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3-1-1 or Carwash Mike Method?

Davey CockettDavey Cockett Posts: 4
edited November 2011 in EGGtoberfest
Please excuse my stupidity. I saw reference to the above methods for cooking baby back ribs, but don't know what either means. Any help would be appreciated and/or other recommendations for cooking BB ribs.

Thanks,

Davey
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Comments

  • gerhardkgerhardk Posts: 809
    Three hours on the grill bone side down, 1 hour in foil meat side down add a liquid beer or apple juice and then 1 hour out of the foil bone side down.  Pretty much guarantees tender juicy ribs.

    Gerhard
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  • At what temperature?
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  • gerhardkgerhardk Posts: 809
    I try two hold the dome at 250º

    Gerhard
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  • I think a 3-1-1 might be more suitable to spares. For baby backs, I normally do 2-1-1 or 2-1-0.5


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  • Oh, and that's with the dome kept 250 - 275 range.
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  • SqueezySqueezy Posts: 1,101
    On an egg you can skip the foil and have great results!
    Never eat anything passed through a window unless you're a seagull ... BGE Lg.
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  • DavekatzDavekatz Posts: 761
    There are lots of good ways to do ribs.

    CWM's method is basically 250°F for 5 hours, flipping once, and misting every hour: http://playingwithfireandsmoke.blogspot.com/2002/06/baby-back-rib-class.html. Follow the tutorial and it's hard not to make good ribs.They end up tender, but not falling apart. You bite them, not fight them.

    3-2-1 is for spareribs. Use 2-1-1 for baby backs. Either way, the first number is how long the ribs are smoked unwrapped. The second number is how long they are cooked after being wrapped in foil. The final number is how long they are finished unwrapped: http://www.food-fire.com/index.php/2008/08/03/2-1-1-baby-back-ribs/. Foiling is a little more work, but it cuts cooking time and gives you a more fall-off-the-bone rib.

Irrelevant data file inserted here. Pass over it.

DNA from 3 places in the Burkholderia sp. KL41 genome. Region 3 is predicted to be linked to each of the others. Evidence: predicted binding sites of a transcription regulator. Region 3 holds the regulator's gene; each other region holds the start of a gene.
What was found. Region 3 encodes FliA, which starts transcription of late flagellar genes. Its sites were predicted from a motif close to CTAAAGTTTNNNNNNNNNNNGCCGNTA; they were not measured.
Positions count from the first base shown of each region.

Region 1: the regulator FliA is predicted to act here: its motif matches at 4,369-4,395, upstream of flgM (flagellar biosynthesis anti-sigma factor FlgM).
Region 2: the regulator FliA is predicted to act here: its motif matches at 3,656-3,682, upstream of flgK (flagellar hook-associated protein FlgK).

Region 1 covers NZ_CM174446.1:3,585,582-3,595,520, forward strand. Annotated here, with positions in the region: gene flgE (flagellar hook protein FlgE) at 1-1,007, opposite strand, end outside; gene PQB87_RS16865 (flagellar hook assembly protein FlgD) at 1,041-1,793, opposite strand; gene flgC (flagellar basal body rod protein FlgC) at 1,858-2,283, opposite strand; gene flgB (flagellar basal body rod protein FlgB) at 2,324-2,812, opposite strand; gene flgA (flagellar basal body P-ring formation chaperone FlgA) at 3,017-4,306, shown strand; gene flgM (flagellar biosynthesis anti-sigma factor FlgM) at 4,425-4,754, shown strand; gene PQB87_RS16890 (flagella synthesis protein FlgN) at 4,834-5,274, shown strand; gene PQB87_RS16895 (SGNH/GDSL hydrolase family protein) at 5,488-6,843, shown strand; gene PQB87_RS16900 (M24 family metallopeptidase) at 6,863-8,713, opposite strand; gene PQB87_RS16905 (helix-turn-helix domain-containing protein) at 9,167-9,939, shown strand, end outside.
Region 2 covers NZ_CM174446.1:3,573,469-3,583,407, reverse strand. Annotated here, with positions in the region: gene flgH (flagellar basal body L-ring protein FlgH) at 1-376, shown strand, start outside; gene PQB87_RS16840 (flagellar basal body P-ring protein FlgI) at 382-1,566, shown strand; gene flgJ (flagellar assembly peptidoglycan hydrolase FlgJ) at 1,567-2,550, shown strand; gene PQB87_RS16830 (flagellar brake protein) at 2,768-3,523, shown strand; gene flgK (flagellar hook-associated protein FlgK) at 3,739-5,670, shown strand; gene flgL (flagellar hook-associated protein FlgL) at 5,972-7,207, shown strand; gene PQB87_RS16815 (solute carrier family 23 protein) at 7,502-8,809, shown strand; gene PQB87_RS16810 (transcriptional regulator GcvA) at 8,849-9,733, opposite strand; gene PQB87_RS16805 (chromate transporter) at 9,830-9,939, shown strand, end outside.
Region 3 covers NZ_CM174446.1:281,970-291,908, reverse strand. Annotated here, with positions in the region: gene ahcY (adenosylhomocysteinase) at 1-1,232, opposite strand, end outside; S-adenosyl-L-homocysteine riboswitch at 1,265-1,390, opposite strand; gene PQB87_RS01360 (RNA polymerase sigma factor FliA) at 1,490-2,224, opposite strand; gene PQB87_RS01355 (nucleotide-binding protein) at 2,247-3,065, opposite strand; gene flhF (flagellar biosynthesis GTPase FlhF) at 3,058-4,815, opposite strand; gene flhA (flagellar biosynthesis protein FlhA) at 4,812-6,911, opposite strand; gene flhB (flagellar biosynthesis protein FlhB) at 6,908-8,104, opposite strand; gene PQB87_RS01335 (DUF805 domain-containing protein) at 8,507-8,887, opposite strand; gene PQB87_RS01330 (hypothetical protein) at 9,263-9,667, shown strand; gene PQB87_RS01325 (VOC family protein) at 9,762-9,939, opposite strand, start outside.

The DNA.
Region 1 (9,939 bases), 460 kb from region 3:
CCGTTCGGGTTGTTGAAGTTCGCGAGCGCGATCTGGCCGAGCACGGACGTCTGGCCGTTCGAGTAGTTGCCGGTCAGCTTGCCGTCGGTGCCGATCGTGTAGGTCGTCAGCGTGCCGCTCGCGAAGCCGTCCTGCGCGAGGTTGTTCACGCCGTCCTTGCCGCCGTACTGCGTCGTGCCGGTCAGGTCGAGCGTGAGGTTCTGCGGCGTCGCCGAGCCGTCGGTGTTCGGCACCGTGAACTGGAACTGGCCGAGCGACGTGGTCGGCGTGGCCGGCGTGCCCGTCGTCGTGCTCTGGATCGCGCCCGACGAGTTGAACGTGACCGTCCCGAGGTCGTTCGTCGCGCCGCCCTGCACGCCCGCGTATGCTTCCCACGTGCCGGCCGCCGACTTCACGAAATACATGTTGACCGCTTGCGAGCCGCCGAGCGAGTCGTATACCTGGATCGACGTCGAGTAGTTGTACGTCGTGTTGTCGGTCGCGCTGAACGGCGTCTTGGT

Lately I've been doing a lot of "express ribs." Basically 1.5-1-.75 at 350°F and having good results: http://www.food-fire.com/index.php/2011/06/09/express-ribs/.  

    No matter which way you go, keep these things in mind:
    • Looking is not cooking - keep the lid closed or you lengthen the cooking time and can dry out the ribs.
    • Moisture is your friend - the Egg is a moist cooking environment, but it doesn't hurt to add more moisture by misting, adding water to your drip pan, or foiling.
    • Done is tender - tough ribs are usually underdone. When ribs are done a slab will bend and start to crack when you pick up one end with a pair of tongs. The meat will also have pulled back from the bones and if you pull on a bone the meat will tear easily.
    Happy egging!

    image
    Food & Fire - The carnivorous ramblings of a gluten-free grill geek.
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  • Thanks to everyone. Much appreciated!
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  • You can salt and pepper, cook at 250-275, flip the last thirty minutes (depending on how much crust you want to top) and eat.  Simple and very tasty.  Sometimes, you can oversimplify cooking ribs.  This pertains mostly to baby back.  Don't over cook or undercook, and they will be heavenly.  


    Paul
    thebearditspeaks.com. Go there. I write it.
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  • I have been an Egg owner for about a month now.  I used the CWM method last weekend on two slabs of baby back ribs (first ribs I've cooked on the egg).  Everyone, including my Dad, whom has been an Egg owner for probably 15 years, agreed that they were excellent.  Turkey breast is on the menu for this weekend!
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